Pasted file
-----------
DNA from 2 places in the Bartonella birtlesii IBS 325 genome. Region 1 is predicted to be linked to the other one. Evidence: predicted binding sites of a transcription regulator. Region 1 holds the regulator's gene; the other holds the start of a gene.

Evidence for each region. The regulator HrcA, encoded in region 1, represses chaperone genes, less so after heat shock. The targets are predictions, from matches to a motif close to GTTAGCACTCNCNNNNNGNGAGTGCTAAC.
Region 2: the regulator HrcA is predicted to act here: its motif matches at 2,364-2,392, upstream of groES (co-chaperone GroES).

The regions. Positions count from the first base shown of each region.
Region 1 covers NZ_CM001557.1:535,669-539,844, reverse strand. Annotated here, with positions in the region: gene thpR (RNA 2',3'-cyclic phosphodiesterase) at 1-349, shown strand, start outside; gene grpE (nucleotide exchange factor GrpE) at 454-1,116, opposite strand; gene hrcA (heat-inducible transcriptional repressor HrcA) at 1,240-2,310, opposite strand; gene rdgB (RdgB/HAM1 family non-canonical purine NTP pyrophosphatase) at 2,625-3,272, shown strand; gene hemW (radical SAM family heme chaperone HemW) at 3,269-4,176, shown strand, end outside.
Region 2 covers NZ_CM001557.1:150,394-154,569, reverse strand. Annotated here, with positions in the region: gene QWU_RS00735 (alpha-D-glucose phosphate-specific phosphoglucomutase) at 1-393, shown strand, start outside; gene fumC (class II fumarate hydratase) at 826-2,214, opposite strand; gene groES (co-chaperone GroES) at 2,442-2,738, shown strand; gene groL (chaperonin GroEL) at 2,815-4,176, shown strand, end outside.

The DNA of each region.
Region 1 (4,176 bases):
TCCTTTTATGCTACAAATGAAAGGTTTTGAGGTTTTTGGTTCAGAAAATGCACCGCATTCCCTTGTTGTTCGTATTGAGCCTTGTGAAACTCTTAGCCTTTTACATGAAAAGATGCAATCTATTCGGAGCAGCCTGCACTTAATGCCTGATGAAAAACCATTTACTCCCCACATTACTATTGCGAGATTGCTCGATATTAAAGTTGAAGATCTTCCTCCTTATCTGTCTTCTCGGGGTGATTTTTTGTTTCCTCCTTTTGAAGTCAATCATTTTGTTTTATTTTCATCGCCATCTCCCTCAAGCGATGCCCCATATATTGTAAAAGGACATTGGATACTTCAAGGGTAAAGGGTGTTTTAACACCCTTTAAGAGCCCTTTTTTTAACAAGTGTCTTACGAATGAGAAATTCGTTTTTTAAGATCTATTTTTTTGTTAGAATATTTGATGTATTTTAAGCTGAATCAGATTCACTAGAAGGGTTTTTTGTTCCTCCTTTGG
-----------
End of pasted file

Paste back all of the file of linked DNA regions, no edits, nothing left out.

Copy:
DNA from 2 places in the Bartonella birtlesii IBS 325 genome. Region 1 is predicted to be linked to the other one. Evidence: predicted binding sites of a transcription regulator. Region 1 holds the regulator's gene; the other holds the start of a gene.

Evidence for each region. The regulator HrcA, encoded in region 1, represses chaperone genes, less so after heat shock. The targets are predictions, from matches to a motif close to GTTAGCACTCNCNNNNNGNGAGTGCTAAC.
Region 2: the regulator HrcA is predicted to act here: its motif matches at 2,364-2,392, upstream of groES (co-chaperone GroES).

The regions. Positions count from the first base shown of each region.
Region 1 covers NZ_CM001557.1:535,669-539,844, reverse strand. Annotated here, with positions in the region: gene thpR (RNA 2',3'-cyclic phosphodiesterase) at 1-349, shown strand, start outside; gene grpE (nucleotide exchange factor GrpE) at 454-1,116, opposite strand; gene hrcA (heat-inducible transcriptional repressor HrcA) at 1,240-2,310, opposite strand; gene rdgB (RdgB/HAM1 family non-canonical purine NTP pyrophosphatase) at 2,625-3,272, shown strand; gene hemW (radical SAM family heme chaperone HemW) at 3,269-4,176, shown strand, end outside.
Region 2 covers NZ_CM001557.1:150,394-154,569, reverse strand. Annotated here, with positions in the region: gene QWU_RS00735 (alpha-D-glucose phosphate-specific phosphoglucomutase) at 1-393, shown strand, start outside; gene fumC (class II fumarate hydratase) at 826-2,214, opposite strand; gene groES (co-chaperone GroES) at 2,442-2,738, shown strand; gene groL (chaperonin GroEL) at 2,815-4,176, shown strand, end outside.

The DNA of each region.
Region 1 (4,176 bases):
TCCTTTTATGCTACAAATGAAAGGTTTTGAGGTTTTTGGTTCAGAAAATGCACCGCATTCCCTTGTTGTTCGTATTGAGCCTTGTGAAACTCTTAGCCTTTTACATGAAAAGATGCAATCTATTCGGAGCAGCCTGCACTTAATGCCTGATGAAAAACCATTTACTCCCCACATTACTATTGCGAGATTGCTCGATATTAAAGTTGAAGATCTTCCTCCTTATCTGTCTTCTCGGGGTGATTTTTTGTTTCCTCCTTTTGAAGTCAATCATTTTGTTTTATTTTCATCGCCATCTCCCTCAAGCGATGCCCCATATATTGTAAAAGGACATTGGATACTTCAAGGGTAAAGGGTGTTTTAACACCCTTTAAGAGCCCTTTTTTTAACAAGTGTCTTACGAATGAGAAATTCGTTTTTTAAGATCTATTTTTTTGTTAGAATATTTGATGTATTTTAAGCTGAATCAGATTCACTAGAAGGGTTTTTTGTTCCTCCTTTGG